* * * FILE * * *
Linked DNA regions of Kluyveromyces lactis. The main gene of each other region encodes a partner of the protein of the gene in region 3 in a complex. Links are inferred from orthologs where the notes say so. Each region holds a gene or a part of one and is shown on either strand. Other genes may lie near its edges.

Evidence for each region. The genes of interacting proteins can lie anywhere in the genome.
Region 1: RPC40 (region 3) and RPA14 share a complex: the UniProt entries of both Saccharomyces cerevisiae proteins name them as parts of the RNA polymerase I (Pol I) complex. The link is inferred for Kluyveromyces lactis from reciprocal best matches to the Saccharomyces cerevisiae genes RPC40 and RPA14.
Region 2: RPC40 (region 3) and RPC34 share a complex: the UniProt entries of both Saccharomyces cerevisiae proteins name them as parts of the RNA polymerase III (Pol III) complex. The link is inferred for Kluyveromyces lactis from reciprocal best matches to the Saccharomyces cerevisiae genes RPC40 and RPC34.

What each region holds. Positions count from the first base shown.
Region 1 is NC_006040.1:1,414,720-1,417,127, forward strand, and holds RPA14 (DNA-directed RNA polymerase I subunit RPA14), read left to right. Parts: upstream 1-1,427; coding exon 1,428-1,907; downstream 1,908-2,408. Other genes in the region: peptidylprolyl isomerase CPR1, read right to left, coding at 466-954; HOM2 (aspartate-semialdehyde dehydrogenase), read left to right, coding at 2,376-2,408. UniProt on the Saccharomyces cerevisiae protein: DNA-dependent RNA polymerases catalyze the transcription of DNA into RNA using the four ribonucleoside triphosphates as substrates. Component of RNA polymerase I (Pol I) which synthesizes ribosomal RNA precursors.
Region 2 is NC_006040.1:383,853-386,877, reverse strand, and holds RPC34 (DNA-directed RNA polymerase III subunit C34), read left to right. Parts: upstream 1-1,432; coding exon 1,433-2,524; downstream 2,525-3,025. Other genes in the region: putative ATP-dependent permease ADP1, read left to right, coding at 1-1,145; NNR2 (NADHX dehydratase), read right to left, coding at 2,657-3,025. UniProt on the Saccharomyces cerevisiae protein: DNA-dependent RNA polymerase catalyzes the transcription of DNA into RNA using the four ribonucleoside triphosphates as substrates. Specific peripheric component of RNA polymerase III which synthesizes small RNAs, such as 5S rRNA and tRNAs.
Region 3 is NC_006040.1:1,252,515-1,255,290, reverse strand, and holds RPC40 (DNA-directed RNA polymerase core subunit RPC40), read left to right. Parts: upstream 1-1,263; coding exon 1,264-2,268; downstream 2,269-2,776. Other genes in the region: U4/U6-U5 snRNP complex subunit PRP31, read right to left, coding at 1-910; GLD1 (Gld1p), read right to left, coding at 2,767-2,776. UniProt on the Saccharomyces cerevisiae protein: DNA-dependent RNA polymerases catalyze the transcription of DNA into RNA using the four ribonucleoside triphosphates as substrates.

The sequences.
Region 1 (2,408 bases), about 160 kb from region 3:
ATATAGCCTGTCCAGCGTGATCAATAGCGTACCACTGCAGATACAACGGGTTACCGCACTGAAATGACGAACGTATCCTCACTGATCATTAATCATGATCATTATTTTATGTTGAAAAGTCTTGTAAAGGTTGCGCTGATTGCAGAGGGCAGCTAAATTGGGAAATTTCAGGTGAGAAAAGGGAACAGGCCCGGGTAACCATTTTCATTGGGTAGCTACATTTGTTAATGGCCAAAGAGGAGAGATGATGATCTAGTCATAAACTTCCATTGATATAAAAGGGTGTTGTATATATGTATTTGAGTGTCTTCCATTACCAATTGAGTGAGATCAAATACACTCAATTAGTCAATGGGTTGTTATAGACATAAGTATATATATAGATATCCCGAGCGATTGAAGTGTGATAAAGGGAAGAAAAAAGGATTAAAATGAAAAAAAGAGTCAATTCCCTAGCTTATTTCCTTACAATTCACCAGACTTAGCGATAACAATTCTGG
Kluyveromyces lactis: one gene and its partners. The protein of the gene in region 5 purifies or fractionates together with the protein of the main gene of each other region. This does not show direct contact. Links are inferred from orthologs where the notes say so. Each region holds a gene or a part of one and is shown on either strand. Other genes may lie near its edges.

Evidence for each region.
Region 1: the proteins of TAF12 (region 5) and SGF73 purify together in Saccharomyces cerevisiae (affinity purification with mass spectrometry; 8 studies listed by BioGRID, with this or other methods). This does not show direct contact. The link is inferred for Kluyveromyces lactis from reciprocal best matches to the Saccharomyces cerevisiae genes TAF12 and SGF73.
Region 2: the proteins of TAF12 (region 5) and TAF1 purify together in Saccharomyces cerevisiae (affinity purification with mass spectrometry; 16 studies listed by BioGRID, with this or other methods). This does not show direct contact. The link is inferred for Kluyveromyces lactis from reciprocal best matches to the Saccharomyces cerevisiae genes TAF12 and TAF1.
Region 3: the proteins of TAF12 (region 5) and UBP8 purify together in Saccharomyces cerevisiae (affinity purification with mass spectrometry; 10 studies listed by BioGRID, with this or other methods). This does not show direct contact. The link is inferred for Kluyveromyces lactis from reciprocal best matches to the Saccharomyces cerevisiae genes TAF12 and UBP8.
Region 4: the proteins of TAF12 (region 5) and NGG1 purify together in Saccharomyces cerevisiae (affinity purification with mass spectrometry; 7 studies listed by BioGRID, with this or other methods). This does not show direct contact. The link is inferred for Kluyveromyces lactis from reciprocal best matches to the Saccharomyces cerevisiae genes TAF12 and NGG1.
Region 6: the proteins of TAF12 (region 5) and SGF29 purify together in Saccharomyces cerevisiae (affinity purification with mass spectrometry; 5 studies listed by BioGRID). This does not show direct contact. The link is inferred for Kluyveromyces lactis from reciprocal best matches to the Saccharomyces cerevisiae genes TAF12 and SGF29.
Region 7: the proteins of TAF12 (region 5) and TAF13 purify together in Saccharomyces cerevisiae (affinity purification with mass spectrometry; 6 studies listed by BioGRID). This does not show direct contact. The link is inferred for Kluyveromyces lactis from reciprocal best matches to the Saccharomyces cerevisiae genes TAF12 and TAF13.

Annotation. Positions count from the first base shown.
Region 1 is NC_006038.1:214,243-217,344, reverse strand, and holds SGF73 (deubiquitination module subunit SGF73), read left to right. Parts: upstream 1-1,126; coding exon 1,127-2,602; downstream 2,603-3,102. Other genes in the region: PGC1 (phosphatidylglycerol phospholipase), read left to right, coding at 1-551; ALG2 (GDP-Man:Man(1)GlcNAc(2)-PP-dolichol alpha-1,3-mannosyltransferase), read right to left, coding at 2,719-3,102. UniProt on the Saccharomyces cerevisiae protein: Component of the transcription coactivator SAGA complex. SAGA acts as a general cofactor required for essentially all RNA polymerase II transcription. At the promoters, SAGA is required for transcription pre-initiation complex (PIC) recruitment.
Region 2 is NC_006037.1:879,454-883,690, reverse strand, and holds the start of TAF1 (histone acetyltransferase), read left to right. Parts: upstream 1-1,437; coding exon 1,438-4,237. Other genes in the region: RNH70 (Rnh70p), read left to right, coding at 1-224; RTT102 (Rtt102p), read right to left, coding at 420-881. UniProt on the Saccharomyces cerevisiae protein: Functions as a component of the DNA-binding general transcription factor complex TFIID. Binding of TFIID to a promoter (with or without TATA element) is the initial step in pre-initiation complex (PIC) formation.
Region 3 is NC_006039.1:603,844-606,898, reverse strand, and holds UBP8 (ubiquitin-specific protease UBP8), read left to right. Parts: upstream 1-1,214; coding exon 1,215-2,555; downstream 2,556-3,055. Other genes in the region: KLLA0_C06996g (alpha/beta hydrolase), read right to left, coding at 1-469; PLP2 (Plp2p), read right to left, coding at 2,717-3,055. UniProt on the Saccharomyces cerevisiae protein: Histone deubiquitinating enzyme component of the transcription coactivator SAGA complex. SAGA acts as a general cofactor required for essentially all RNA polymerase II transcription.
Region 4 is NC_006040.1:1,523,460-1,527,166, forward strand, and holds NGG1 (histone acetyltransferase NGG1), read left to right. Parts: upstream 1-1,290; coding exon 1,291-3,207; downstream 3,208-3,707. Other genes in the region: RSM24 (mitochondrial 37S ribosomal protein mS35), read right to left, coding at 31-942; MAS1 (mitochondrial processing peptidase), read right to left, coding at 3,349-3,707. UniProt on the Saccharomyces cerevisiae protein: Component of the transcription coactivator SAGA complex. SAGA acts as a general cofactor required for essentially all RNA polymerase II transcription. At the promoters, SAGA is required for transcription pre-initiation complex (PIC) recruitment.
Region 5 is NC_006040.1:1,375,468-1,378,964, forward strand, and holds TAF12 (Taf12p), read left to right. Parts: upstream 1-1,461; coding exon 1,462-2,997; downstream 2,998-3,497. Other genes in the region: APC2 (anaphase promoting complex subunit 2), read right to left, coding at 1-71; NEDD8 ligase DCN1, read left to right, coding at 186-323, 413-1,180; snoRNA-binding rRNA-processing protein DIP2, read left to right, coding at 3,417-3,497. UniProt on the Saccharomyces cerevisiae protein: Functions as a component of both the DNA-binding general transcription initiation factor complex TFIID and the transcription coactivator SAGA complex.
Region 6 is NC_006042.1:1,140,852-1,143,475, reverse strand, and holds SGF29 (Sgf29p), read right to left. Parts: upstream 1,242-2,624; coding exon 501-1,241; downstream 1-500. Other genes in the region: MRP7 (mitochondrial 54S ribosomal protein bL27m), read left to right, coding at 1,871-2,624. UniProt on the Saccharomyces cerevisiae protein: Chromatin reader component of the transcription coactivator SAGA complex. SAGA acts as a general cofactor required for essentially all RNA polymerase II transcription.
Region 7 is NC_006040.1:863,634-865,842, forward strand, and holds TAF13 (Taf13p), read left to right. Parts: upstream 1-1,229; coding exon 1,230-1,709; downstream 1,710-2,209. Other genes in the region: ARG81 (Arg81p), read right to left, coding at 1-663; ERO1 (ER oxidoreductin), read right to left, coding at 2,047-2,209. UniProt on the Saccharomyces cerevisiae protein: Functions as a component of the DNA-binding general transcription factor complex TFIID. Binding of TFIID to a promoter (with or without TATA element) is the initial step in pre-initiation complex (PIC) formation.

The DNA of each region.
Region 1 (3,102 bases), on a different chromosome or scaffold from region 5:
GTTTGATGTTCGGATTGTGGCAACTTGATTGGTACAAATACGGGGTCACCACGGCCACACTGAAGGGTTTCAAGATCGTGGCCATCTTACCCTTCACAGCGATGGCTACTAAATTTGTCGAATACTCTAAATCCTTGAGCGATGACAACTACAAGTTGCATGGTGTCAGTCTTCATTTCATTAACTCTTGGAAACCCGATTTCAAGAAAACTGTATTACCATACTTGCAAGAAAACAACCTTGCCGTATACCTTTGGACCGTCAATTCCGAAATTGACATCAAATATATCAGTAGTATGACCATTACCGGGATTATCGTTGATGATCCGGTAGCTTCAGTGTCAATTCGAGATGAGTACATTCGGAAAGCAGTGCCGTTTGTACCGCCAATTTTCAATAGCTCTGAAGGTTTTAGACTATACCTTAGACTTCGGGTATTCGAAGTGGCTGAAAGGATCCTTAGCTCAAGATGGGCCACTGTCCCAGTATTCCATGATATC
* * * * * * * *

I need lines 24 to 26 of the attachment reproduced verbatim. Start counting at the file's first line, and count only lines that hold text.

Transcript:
Region 4 is NC_006040.1:1,523,460-1,527,166, forward strand, and holds NGG1 (histone acetyltransferase NGG1), read left to right. Parts: upstream 1-1,290; coding exon 1,291-3,207; downstream 3,208-3,707. Other genes in the region: RSM24 (mitochondrial 37S ribosomal protein mS35), read right to left, coding at 31-942; MAS1 (mitochondrial processing peptidase), read right to left, coding at 3,349-3,707. UniProt on the Saccharomyces cerevisiae protein: Component of the transcription coactivator SAGA complex. SAGA acts as a general cofactor required for essentially all RNA polymerase II transcription. At the promoters, SAGA is required for transcription pre-initiation complex (PIC) recruitment.
Region 5 is NC_006040.1:1,375,468-1,378,964, forward strand, and holds TAF12 (Taf12p), read left to right. Parts: upstream 1-1,461; coding exon 1,462-2,997; downstream 2,998-3,497. Other genes in the region: APC2 (anaphase promoting complex subunit 2), read right to left, coding at 1-71; NEDD8 ligase DCN1, read left to right, coding at 186-323, 413-1,180; snoRNA-binding rRNA-processing protein DIP2, read left to right, coding at 3,417-3,497. UniProt on the Saccharomyces cerevisiae protein: Functions as a component of both the DNA-binding general transcription initiation factor complex TFIID and the transcription coactivator SAGA complex.
Region 6 is NC_006042.1:1,140,852-1,143,475, reverse strand, and holds SGF29 (Sgf29p), read right to left. Parts: upstream 1,242-2,624; coding exon 501-1,241; downstream 1-500. Other genes in the region: MRP7 (mitochondrial 54S ribosomal protein bL27m), read left to right, coding at 1,871-2,624. UniProt on the Saccharomyces cerevisiae protein: Chromatin reader component of the transcription coactivator SAGA complex. SAGA acts as a general cofactor required for essentially all RNA polymerase II transcription.